Outsourcing Risk Management
This is one in a series of risk management articles submitted by the Malta Association of Risk Management (MARM) for The Accountant. The article sets out to describe the benefits and risks pertaining to outsourcing arrangements and the methods which can be employed to manage associated risks. The author has a number of years’ experience assisting firms across various industries to improve their risk management practices and internal control frameworks.
Why consider outsourcing and what are the risks?
The mounting pressure on firms to boost their bottom line and drive performance is pushing executive management to consider leaner operating structures that can be scaled up or down according to the prevailing needs of the business.
The commercial benefits of outsourcing cannot be underestimated; these range from enhanced flexibility in operating models to economies of scale instituted by suppliers who are able to build expertise and industrialise processes at significantly lower unit costs. Despite the benefits, such arrangements can significantly alter the risk profile of an entity. It is therefore critical that any outsourcing strategy is properly aligned to the risk appetite of the board and that appropriate measures are put in place in response to any resulting shift in risk profile.
Outsourcing can expose your organisation to the following risks:
- Operational risks such as impaired business continuity arrangements, inability to respond promptly to changes in regulatory frameworks or to market needs and restricted transparency over the quality of services provided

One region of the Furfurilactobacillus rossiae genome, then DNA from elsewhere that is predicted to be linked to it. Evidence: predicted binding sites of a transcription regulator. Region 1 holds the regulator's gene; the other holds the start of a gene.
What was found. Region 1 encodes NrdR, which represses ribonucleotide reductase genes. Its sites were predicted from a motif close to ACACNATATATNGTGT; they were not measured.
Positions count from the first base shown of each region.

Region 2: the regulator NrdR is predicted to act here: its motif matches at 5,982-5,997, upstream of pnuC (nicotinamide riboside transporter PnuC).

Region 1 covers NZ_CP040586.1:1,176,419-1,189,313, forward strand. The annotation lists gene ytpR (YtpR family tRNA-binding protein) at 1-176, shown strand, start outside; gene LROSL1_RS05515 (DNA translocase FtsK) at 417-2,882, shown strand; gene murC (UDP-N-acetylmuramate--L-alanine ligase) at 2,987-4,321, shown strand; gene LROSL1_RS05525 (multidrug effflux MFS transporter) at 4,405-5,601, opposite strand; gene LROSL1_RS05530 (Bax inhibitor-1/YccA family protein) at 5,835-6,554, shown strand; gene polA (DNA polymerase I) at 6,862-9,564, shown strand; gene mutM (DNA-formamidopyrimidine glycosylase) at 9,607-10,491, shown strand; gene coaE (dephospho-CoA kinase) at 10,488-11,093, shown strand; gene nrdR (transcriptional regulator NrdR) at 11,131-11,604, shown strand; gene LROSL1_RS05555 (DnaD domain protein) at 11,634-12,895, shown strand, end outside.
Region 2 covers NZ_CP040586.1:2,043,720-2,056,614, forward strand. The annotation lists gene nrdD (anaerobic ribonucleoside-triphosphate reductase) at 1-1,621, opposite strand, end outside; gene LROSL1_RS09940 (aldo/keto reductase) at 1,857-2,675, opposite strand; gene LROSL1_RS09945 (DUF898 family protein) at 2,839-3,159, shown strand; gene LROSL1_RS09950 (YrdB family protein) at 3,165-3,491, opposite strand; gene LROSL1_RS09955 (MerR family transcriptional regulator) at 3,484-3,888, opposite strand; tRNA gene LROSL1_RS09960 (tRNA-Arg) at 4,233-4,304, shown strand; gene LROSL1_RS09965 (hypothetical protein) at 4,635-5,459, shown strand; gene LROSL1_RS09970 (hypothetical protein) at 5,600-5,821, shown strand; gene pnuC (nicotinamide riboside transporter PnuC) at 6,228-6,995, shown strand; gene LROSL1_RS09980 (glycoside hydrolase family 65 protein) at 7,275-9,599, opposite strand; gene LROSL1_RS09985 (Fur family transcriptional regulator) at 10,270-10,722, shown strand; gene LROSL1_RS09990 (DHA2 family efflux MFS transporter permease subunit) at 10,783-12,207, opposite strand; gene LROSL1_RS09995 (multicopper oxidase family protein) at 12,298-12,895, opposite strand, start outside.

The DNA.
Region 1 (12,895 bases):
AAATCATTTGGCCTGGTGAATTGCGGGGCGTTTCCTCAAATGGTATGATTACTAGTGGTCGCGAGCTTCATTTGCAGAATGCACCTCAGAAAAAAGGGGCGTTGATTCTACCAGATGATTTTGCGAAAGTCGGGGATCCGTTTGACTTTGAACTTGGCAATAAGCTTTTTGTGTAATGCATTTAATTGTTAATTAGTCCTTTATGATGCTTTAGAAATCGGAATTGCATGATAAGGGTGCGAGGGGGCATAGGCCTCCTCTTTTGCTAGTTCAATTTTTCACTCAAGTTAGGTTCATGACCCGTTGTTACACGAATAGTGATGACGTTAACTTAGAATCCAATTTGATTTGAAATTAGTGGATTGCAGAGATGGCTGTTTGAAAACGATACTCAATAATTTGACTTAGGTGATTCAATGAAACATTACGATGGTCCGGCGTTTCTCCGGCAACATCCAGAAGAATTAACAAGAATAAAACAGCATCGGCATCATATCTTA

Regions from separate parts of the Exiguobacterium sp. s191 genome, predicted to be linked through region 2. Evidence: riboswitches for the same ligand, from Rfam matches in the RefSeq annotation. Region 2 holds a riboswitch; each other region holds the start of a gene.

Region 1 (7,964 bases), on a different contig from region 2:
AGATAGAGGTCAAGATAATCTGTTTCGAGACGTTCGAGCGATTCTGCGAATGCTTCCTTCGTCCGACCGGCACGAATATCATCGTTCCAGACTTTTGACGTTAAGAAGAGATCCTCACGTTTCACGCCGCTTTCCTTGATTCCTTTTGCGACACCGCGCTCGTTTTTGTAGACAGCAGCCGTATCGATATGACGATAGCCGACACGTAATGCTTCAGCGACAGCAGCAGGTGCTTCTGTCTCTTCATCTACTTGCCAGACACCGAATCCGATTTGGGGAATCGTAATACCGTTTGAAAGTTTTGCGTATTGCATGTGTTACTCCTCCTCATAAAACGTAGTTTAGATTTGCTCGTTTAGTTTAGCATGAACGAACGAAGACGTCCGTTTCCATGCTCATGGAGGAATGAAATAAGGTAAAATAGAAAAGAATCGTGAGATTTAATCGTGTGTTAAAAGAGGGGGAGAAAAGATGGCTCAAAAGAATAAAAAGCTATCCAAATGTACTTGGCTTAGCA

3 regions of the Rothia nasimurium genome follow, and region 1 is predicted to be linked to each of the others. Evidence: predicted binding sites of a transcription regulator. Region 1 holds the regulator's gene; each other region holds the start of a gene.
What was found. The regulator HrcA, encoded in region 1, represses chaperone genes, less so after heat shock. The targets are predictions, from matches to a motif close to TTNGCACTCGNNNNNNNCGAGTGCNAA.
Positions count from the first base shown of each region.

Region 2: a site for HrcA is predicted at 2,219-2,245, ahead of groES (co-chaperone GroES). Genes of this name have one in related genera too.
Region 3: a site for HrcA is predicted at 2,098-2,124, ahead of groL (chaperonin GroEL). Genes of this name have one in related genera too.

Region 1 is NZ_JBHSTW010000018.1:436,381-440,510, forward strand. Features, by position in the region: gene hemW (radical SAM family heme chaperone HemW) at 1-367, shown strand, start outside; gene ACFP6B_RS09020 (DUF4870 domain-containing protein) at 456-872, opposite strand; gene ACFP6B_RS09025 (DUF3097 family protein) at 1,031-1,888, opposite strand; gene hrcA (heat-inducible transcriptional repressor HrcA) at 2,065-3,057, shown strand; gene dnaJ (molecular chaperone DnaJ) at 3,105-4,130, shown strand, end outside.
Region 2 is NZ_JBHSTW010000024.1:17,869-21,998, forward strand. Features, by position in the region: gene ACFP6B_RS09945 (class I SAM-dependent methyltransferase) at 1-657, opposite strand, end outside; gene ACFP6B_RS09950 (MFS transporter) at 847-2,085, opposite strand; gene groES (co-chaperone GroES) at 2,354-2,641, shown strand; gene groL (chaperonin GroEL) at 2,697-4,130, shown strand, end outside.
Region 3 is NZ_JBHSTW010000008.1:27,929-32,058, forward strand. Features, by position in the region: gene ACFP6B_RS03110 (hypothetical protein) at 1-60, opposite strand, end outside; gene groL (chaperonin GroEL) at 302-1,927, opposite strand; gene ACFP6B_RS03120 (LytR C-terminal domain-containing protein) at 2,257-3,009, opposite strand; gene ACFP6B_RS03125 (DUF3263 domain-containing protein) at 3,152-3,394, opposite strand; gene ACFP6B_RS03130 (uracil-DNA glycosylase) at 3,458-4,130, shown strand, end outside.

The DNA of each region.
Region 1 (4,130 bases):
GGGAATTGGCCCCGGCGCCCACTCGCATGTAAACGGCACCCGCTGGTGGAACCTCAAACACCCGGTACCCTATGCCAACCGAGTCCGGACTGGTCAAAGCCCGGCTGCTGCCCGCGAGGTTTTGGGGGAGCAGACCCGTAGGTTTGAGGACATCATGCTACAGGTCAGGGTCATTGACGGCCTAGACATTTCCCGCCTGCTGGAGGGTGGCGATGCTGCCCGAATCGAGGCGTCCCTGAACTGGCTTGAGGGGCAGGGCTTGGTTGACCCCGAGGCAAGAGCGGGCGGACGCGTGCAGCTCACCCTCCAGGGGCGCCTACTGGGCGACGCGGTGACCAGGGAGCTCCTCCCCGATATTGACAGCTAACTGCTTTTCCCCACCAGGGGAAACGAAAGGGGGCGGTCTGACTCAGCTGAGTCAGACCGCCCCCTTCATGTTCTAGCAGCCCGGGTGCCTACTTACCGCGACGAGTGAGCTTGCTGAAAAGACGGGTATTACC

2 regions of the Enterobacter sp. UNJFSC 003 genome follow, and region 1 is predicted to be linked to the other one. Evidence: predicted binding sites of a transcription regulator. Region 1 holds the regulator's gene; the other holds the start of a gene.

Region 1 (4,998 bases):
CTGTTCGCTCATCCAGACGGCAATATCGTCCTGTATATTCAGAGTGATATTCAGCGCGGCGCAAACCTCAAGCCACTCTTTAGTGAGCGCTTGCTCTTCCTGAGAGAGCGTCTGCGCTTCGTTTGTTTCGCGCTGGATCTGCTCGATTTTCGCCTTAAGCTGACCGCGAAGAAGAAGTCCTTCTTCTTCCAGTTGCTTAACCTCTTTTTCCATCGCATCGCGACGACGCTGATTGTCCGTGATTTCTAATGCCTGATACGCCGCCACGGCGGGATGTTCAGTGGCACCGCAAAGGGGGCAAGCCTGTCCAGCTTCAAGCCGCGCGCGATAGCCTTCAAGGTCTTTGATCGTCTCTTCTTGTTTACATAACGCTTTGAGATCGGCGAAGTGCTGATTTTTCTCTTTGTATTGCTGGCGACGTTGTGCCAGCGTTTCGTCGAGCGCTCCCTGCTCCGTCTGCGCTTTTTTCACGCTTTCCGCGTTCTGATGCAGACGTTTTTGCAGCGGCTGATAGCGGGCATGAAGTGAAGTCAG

- Legal risks arising from the quality of the contract with service providers and resulting litigation
- Reputational risks stemming from aggravated consumer relations
- Erosion of technical skills and in-house knowledge arising from heightened dependence on service providers
- Financial risks resulting from the underestimation of service costs
These risks are of paramount concern when the function or activity subject to the outsourcing arrangement is essential to your core operations and particularly when the quality of service delivery can materially impact the firm’s ability to sufficiently control its risks. Outsourcing does not transfer the underlying risks linked to the activity; on the contrary, Boards remain fully responsible for the proper performance of these activities throughout the lifetime of the outsourcing arrangement. Therefore, unless these risks are properly managed within a prescribed framework, a seemingly successful arrangement can rapidly turn sour.
Managing outsourcing risks – a four-phased approach
The following framework is based on four key phases. It ensures that all stages of the outsourcing cycle are appropriately considered and that such arrangements do not impair the overall performance and quality of business.
Service providers should be selected on the basis of a predefined set of objective criteria where financial and commercial considerations are weighed against an evaluation of quality, experience, financial soundness and reliability. The due diligence exercise must incorporate any potential risks associated with the outsourcing arrangement including possible conflicts of interests which may undermine the integrity of your business. If the outsourced activity is directly linked to your core operations, it is important to ascertain whether the service provider has an appropriate risk management and internal control system in place such that your organisation is not exposed to unwarranted levels of risk.